Chinstrap and Adélie penguins generate considerable pressures to propel their faeces away from the edge of the nest. The pressures involved can be approximated if the following parameters are known: (1) distance the faecal material travels before it hits the ground, (2) density and viscosity of the material, and (3) shape, aperture, and height above the ground of the orificium venti. With all of these parameters measured, we calculated that fully grown penguins generate pressures of around 10 kPa (77 mm Hg) to expel watery material and 60 kPa (450 mm Hg) to expel material of higher viscosity similar to that of olive oil. The forces involved, lying well above those known for humans, are high, but do not lead to an energetically wasteful turbulent flow. Whether a bird chooses the direction into which it decides to expel its faeces, and what role the wind plays in this, remain unknown.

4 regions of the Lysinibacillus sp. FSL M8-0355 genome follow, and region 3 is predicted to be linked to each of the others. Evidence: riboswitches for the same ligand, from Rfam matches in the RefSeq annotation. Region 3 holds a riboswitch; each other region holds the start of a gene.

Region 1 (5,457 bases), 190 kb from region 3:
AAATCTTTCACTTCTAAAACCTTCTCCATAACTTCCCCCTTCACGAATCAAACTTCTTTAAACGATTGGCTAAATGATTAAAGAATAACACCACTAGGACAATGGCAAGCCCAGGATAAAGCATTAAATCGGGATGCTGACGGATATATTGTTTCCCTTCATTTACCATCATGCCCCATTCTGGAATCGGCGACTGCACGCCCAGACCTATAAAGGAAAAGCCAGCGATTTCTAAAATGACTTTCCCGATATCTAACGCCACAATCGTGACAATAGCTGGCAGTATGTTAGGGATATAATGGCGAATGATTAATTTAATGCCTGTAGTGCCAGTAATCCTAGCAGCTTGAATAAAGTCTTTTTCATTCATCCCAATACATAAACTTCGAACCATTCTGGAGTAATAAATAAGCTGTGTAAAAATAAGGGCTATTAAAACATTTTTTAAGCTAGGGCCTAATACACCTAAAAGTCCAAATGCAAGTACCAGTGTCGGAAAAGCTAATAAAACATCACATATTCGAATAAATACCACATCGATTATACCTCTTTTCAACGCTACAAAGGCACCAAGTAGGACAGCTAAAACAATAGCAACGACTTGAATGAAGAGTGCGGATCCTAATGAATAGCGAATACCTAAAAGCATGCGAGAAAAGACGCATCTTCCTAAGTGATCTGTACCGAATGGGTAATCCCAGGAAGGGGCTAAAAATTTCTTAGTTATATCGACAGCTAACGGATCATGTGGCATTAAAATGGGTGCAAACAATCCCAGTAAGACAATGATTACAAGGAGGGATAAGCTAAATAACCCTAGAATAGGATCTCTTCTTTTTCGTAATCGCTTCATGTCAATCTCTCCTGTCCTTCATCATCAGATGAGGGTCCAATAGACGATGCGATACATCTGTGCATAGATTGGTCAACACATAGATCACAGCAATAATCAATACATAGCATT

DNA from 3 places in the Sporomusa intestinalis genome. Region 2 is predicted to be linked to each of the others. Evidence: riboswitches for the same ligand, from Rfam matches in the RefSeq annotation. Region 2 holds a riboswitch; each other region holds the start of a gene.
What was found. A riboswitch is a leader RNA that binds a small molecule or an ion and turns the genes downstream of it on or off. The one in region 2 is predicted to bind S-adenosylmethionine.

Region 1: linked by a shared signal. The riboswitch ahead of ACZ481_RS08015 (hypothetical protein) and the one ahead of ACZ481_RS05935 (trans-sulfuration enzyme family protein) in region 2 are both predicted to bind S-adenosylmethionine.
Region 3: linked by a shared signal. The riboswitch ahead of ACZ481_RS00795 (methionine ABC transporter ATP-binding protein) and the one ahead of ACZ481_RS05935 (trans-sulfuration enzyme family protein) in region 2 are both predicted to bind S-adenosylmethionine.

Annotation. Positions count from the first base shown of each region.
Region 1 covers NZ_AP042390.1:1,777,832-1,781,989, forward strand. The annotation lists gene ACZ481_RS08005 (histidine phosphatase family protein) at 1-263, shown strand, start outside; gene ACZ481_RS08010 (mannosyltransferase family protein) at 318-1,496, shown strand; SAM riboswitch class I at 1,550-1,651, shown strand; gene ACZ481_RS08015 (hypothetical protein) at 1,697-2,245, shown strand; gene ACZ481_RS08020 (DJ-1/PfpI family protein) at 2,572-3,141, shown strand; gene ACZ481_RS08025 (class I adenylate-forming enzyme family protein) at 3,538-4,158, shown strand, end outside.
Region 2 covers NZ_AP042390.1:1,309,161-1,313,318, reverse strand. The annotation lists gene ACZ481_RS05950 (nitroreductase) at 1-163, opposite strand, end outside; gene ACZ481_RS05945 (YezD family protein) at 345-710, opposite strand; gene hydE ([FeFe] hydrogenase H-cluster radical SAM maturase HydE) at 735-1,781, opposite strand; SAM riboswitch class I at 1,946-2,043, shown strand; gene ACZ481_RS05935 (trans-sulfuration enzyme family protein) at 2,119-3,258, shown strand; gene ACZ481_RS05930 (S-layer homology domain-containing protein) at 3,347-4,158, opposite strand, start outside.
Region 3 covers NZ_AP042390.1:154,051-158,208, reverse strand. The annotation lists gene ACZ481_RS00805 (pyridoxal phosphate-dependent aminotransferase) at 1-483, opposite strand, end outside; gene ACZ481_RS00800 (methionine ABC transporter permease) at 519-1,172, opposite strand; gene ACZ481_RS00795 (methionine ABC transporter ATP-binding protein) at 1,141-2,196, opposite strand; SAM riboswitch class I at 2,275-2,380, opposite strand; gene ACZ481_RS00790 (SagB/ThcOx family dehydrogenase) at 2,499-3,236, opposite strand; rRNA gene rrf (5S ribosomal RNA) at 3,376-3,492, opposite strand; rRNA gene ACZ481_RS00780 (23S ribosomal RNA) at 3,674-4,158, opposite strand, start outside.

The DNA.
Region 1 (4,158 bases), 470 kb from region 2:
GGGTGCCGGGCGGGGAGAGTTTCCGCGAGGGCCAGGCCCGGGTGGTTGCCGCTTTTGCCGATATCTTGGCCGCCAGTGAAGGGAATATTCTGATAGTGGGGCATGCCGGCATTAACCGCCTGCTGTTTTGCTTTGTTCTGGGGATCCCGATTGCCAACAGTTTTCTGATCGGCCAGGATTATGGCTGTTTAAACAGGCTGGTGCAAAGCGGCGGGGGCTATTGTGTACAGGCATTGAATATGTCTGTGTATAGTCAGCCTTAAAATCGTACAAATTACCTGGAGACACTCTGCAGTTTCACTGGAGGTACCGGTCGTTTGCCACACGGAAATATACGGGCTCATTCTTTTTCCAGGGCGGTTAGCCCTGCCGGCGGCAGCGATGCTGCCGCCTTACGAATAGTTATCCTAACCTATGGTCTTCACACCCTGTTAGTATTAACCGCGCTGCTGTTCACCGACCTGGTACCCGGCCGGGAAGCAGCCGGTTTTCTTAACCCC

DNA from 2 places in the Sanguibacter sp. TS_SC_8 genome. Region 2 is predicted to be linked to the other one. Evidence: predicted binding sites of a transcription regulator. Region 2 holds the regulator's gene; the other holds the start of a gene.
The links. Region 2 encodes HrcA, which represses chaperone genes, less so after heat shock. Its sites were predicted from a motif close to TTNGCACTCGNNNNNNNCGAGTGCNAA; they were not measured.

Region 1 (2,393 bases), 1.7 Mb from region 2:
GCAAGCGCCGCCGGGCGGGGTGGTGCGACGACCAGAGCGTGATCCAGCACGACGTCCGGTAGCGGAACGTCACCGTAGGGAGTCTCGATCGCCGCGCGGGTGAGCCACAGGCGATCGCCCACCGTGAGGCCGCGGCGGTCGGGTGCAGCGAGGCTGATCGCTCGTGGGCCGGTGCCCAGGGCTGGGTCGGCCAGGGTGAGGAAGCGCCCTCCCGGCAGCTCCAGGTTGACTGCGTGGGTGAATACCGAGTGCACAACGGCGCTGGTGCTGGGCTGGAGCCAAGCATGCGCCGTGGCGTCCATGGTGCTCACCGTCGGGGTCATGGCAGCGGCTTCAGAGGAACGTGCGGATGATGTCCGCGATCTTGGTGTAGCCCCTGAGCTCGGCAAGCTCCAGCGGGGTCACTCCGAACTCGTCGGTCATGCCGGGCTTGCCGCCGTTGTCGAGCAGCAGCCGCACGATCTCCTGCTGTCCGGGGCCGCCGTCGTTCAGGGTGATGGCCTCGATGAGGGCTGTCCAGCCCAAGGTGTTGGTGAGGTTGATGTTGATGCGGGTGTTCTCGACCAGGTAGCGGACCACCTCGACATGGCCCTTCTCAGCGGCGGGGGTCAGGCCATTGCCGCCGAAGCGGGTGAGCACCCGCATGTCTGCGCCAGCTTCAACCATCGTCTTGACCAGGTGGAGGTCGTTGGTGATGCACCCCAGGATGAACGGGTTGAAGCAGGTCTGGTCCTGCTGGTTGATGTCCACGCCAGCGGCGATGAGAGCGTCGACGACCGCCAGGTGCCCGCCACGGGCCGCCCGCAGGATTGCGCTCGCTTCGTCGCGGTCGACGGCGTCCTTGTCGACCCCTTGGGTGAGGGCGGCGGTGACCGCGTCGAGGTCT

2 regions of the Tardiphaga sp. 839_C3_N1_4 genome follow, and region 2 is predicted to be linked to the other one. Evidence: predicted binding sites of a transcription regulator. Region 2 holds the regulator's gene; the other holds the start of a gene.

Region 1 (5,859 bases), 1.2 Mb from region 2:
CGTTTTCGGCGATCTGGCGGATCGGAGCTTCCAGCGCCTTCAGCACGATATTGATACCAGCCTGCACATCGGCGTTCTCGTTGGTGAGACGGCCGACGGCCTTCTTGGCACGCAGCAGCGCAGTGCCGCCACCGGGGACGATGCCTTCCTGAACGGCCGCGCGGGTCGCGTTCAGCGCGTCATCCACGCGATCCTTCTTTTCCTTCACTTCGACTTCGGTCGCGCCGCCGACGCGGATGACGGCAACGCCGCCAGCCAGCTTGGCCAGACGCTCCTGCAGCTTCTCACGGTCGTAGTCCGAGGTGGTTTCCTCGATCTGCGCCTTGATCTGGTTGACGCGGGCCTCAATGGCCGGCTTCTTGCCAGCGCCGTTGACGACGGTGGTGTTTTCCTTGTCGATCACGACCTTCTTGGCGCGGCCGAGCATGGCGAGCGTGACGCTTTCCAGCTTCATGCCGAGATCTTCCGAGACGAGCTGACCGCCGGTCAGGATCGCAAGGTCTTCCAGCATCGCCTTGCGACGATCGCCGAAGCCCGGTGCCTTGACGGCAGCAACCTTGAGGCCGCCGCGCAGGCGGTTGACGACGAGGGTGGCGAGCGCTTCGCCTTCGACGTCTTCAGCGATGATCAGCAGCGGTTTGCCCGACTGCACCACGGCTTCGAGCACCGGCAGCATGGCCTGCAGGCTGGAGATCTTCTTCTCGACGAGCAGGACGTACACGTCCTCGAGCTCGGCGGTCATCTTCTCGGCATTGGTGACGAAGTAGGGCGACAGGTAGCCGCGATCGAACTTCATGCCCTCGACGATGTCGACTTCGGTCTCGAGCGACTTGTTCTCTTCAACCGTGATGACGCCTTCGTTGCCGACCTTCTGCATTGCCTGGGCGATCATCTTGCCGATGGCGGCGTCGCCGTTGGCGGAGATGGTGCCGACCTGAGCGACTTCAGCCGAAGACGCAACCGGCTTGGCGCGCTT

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We wish to thank Dr. Sören Scheid (Institut fur Umweltverfahrenstechnik, Universität Bremen, Germany) for his assistance with the viscosity measurements, and the New Zealand University Grants Committee, as well as the Chilean Antarctic Program (INACH), the last for their support of the first Jamaican Expedition to Antarctica.
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Meyer-Rochow, V.B., Gal, J. Pressures produced when penguins pooh—calculations on avian defaecation. Polar Biol 27, 56–58 (2003). https://doi.org/10.1007/s00300-003-0563-3